- Cool in the pan 10 minutes. Run a knife along the edge and invert right-side-up onto a cooling rack to cool completely.
8 large egg whites
1/2 teaspoon (3 g) cream of tartar
1/2 teaspoon (3 g) salt
1 cup (220 g) sugar
Beat the egg whites, cream of tartar, and salt on high speed in an electric mixer until soft peaks form. Beat in the sugar gradually in a slow stream until stiff peaks form.
- Line four 4'' (10 cm) diameter tea cups with plastic wrap, so that plastic wrap covers all the sides and hangs over the edge. Fill to the top with ice cream. Cover the top with overhanging plastic wrap and freeze for several hours, or until solid.
- Level the top of the brown butter pound cake with a serrated knife or with a cake leveler. Cut out four 4'' 10 cm) diameter circles from the cake. Discard the scraps or use for another purpose.
- Make the meringue (see above).
- Unwrap the ice cream ''cups'' and invert on top of a cake round. Trim any extra cake if necessary.
- Pipe the meringue over the ice cream and cake, or smooth it over with a spatula, so that none of the ice cream or cake is exposed. Freeze for one hour or up to a day.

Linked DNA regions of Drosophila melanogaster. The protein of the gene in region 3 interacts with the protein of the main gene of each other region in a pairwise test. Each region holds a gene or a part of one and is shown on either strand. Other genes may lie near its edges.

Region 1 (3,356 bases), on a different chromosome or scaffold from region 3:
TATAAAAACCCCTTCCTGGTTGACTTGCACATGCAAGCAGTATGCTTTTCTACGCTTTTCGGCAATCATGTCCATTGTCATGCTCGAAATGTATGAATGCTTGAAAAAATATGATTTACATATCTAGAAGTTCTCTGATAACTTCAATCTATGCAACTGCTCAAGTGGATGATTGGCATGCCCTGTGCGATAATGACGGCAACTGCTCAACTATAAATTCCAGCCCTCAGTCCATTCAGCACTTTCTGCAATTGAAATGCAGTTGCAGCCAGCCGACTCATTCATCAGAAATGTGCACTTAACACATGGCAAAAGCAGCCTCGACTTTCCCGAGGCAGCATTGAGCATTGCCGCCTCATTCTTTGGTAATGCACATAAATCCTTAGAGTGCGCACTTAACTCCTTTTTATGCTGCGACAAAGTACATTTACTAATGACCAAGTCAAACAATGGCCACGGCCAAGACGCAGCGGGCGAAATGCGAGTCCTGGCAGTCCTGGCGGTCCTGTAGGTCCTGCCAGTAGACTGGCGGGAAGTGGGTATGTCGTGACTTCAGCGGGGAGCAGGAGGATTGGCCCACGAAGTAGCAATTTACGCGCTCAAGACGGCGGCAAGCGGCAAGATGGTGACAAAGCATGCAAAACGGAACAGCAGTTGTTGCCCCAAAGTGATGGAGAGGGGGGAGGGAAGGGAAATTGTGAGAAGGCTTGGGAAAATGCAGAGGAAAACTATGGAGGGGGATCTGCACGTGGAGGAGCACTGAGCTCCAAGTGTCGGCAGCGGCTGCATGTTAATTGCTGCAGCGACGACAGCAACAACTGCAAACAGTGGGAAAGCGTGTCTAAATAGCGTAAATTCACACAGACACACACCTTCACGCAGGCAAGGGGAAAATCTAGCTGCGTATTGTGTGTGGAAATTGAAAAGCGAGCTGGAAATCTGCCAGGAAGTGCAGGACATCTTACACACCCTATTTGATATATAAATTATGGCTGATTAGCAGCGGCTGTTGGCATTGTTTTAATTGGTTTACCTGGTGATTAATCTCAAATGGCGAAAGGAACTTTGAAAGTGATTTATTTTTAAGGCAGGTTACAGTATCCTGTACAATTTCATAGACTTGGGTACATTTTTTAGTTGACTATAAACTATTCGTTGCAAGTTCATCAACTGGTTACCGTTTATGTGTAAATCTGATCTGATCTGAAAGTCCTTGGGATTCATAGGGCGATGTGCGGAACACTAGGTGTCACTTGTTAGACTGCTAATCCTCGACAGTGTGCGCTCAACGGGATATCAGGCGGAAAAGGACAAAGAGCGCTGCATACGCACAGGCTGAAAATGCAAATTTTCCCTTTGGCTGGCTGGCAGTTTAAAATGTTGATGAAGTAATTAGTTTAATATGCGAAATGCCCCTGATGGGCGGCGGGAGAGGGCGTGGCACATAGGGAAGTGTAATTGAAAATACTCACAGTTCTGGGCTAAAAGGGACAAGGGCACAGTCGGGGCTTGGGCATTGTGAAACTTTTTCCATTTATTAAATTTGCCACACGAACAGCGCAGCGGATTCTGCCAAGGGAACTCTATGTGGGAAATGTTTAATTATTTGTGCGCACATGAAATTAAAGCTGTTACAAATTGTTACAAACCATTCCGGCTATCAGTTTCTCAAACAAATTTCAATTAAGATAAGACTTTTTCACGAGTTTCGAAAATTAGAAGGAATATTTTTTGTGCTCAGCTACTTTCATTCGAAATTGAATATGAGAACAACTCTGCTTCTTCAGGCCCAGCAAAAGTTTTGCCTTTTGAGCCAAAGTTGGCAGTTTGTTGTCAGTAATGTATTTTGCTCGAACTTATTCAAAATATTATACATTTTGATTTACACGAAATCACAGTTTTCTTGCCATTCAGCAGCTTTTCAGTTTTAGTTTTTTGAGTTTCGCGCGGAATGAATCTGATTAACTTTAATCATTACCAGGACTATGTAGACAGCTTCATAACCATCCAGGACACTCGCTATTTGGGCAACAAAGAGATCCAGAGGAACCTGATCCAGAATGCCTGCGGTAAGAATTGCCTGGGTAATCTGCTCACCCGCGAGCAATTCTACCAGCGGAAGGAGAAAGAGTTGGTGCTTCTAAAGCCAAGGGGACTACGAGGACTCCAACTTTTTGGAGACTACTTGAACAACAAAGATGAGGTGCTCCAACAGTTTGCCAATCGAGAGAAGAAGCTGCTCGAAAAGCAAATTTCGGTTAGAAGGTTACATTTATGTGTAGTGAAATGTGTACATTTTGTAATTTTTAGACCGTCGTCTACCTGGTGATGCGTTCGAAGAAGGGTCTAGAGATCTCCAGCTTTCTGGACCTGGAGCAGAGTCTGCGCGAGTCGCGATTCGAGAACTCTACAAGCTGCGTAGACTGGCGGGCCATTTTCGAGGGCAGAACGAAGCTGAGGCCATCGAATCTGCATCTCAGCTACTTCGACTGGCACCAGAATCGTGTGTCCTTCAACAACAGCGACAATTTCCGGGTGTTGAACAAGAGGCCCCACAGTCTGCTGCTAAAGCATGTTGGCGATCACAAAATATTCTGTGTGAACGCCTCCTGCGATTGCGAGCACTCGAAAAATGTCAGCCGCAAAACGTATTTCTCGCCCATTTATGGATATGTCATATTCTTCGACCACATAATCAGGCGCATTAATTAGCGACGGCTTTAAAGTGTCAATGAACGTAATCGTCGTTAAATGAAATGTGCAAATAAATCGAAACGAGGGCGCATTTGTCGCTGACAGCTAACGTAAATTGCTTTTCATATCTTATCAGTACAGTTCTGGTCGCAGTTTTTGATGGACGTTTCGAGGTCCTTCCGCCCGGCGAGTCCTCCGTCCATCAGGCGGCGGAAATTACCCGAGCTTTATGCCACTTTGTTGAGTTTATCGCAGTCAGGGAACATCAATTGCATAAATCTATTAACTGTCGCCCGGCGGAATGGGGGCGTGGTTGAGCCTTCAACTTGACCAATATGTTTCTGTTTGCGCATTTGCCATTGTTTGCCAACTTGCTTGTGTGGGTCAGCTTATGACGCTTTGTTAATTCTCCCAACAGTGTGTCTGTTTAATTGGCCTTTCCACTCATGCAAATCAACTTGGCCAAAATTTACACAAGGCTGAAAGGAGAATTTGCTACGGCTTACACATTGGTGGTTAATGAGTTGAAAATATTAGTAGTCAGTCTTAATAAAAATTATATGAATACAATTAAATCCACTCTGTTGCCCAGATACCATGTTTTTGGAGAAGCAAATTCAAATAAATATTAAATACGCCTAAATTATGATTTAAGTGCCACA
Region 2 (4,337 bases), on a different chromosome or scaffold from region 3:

- Burn the tips of the meringue with a cooking blow torch. Or, bake the meringue topped Baked Alaskas on a rimmed baking sheet in a 500°F/260°C oven got 5 minutes until lightly golden. Serve immediately.
My oven only reaches temperatures around 220°C, so I just preheated it and popped the Baked Alaskas in there. One of them was completely covered in meringue and survived the baking part, while the other two started melting, so I took them all out of the oven and served them. I guess I'll have to use more egg whites next time, since I only used two instead of four for half of the recipe.
Overall, this recipe was a real challenge, but at the end it was worth it. I'll have to experiment with other ice cream flavors though, because this combination was too sweet. I should've used less sugar in the meringue. The pound cake, alone or paired with the ice cream, was delicious and I think I'll make some petit fours with it one day!
Look: 1/5 (a mess - I really need piping tips, I know)
Taste: 3/5 (the combination was too sweet)
Approximate cost of one Baked Alaska: 1.50 €